using Private name objects for declarative property definition.

Brendan Eich brendan at
Tue Jul 12 11:21:16 PDT 2011

On Jul 12, 2011, at 11:08 AM, Brendan Eich wrote:

>>> 5. What are the conventions by which the library distinguishes between
>>> "regular" object properties and operations, and meta (reflective)
>>> ones? It seems to me that part of the confusion(?) in the discussion
>>> is that the current design makes no real distinction. I think it is
>>> important, though, since e.g. proxies should be able to trap regular
>>> operations, but not reflective ones (otherwise, e.g. isProxy wouldn't
>>> make sense). Also, modern reflective patterns like mirrors make the
>>> point that no reflective method should be on the reflected object
>>> itself.
>> This is what we are in the process of sorting out.  The ES spec. (and language) wasn't originally designed from that perspective but I think we can move it there.
> Definitely! I was in a big rush. I recall putting in primitive types (something I've repented at leisure) for two reasons: (1) be like Java (this wasn't just superficial, we were planning the JS/Java bridge, LiveConnect, even from the start in 1995); (2) ease of implementation (arguably I was biasing toward a certain kind of implementation, but it was what I knew how to do fast: fat discriminated union value types, hardcoded arithmetic for the NUMBER discriminant).
> For functions, I made a distinct typeof result so that users could determine callability (remember, there was no try/catch/finally in JS1 and anyway, try around a call attempt is too heavyweight).
> Among objects apart from functions, I created the prototype.constructor back-link but otherwise left it up to object implementors to come up with classification schemes.

A bit more on the history of reflective facilities added at the base layer:

For JS1 there was zero time to do proper mirrors-style reflective APIs. Economy of implementation and expression, plus the utility of objects as hashes, led me to make o[e] evaluate e into a result and equate it to a string property name. Even in the first implementation, which had some goofy bugs, I int-specialized for speed. From AWK (capitalized like a fanboy, after its creators' surname initials) I copied for-in as the matching way of enumerating the keys in the object-as-hash.

So at base level, one can reflect on what other languages do not disclose without mirrors: the names of properties and, given any expression, the value of a property named by the string conversion of the result of evaluating that expression.

ES3 added "in", "instanceof" (we've talked about how this went wrong in the face of multiple globals), and a paltry (six, IIRC) Object.prototype reflective methods, some of which seem misdesigned (e.g. propertyIsEnumerable does not have "own" in its name but does not look up the proto chain). This was just shortest-path evolution in TC39 TG1, mostly, although I seem to recall prototyping "in" in SpiderMonkey before ES3 was far along.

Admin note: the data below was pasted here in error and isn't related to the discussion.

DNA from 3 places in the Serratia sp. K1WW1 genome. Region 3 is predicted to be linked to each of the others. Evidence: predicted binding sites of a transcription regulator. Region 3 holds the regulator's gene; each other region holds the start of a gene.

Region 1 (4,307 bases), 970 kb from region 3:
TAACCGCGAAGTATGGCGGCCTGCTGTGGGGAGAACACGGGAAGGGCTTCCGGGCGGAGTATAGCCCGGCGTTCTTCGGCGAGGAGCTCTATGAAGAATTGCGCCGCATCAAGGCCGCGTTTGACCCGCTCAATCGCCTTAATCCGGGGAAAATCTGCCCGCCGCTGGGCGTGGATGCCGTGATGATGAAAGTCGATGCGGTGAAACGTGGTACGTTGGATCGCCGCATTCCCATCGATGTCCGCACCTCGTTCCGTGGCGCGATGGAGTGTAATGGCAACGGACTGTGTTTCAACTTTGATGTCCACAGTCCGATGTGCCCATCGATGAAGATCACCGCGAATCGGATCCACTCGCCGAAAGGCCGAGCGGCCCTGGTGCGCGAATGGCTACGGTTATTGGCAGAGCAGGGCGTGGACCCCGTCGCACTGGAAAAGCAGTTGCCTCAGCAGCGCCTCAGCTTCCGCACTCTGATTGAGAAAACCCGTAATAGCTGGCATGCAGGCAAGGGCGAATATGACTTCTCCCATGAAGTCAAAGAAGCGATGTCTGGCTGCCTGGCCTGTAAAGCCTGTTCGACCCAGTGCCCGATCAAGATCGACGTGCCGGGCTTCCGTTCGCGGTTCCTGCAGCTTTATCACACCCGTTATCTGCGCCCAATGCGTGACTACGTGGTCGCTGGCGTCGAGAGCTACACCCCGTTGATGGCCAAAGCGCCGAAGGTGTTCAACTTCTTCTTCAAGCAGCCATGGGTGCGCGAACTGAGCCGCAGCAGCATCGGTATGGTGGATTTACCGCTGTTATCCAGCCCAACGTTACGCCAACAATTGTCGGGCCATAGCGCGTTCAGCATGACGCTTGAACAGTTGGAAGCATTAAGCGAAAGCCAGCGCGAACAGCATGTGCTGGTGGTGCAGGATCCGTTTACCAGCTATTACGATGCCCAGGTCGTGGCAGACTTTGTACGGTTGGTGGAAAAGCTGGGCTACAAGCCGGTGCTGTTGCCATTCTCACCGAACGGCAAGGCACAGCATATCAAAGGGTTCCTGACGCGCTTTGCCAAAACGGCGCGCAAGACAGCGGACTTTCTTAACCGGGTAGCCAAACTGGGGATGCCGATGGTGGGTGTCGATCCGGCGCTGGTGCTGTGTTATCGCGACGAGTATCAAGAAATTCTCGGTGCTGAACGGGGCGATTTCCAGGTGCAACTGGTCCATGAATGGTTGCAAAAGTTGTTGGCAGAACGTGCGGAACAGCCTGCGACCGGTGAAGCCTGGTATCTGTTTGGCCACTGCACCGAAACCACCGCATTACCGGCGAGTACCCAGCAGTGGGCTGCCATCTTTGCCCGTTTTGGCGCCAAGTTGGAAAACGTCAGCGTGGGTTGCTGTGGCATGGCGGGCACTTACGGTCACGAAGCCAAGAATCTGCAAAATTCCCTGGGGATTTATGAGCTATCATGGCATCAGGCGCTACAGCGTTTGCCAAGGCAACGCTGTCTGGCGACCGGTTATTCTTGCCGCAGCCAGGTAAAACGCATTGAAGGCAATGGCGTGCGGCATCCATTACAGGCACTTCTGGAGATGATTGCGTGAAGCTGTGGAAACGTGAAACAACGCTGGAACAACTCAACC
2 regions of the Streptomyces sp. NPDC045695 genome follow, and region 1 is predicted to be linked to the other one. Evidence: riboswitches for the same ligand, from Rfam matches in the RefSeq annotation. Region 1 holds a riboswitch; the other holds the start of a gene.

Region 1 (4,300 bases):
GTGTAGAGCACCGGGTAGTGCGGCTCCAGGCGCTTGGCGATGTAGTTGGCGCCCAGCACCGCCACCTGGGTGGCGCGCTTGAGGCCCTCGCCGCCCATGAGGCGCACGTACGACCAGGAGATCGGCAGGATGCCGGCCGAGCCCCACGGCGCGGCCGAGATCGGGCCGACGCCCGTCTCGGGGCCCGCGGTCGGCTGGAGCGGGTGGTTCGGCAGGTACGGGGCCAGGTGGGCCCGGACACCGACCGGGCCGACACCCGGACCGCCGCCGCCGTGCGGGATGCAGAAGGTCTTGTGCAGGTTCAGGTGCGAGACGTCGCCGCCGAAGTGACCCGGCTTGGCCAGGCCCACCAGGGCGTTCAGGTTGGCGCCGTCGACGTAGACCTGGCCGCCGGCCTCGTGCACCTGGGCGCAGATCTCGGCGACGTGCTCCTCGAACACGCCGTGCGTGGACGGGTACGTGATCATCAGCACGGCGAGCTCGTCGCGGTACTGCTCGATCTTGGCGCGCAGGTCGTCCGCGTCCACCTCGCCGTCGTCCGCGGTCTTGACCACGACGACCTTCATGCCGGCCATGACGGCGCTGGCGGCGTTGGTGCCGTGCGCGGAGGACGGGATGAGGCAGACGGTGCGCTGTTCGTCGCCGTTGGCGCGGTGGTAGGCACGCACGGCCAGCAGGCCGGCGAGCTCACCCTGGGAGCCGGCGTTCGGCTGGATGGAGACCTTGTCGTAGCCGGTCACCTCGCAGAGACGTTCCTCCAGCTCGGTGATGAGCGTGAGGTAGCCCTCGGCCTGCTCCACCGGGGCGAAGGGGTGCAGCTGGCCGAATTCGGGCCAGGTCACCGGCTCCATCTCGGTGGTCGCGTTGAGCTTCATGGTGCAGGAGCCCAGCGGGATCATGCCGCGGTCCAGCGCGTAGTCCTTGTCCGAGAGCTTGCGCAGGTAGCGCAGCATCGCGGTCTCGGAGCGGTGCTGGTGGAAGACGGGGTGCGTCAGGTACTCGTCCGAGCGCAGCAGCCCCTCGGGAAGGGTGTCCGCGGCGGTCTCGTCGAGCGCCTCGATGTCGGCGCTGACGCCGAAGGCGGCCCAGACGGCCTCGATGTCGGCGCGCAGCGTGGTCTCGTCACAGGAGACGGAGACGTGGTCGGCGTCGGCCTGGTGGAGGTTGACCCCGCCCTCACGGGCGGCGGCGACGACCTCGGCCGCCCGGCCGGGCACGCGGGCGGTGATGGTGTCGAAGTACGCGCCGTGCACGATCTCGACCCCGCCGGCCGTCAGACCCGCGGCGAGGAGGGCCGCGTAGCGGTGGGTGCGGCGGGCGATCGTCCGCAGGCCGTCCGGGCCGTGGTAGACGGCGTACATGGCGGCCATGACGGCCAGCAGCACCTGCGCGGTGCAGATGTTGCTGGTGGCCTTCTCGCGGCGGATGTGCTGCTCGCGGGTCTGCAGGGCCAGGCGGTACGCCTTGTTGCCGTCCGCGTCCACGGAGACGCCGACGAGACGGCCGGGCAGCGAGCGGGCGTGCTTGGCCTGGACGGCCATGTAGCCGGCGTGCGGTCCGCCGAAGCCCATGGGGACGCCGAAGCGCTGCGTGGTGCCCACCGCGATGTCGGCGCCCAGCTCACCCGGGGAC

Allen's work with mirrors shows how rich and multifarious the reflection API world can be. This is good work and we need more of it. I don't think we should prematurely standardize mirror-style reflective APIs. We do need to correct course on reflective and other API design path missteps where we can.

Waldemar made this point about standards processes: they can cycle faster but create path dependencies and enshrine mistakes, painting the language into a corner. Cycling too slow is bad too, obviously -- we have been there and done that (it's why we at Mozilla added so many things like getters and setters, __proto__, Array extras back during the dark ages -- we had no choice with a monopoly shutdown of the standards process, and taking that lying down is not "good" in itself or obviously better than making de-facto standards).

Cycling at a pace that fits the Ecma->ISO protocols can work but leaves us with mistakes small (we hope) enough to live with, but sometimes worth fixing (we should consider each such potential mistake). I know Allen feels this regarding Object.create, specifically the property descriptor attribute defaults and consequent verbosity when describing typical properties. I feel it of course over all the mistakes in most of the language that I've created or had a hand in (or where I took time off to found, and did not help ES3). I'm not guilty at this advanced age, just resolved to fix what can be fixed.

Mistakes happen, we need to be careful -- but we aren't going to do anyone any favors by sitting and thinking on how to achieve perfection -- so we ought to make corrections as we go. Backward compatibility then means some redundancy over time. There are much worse problems to have.


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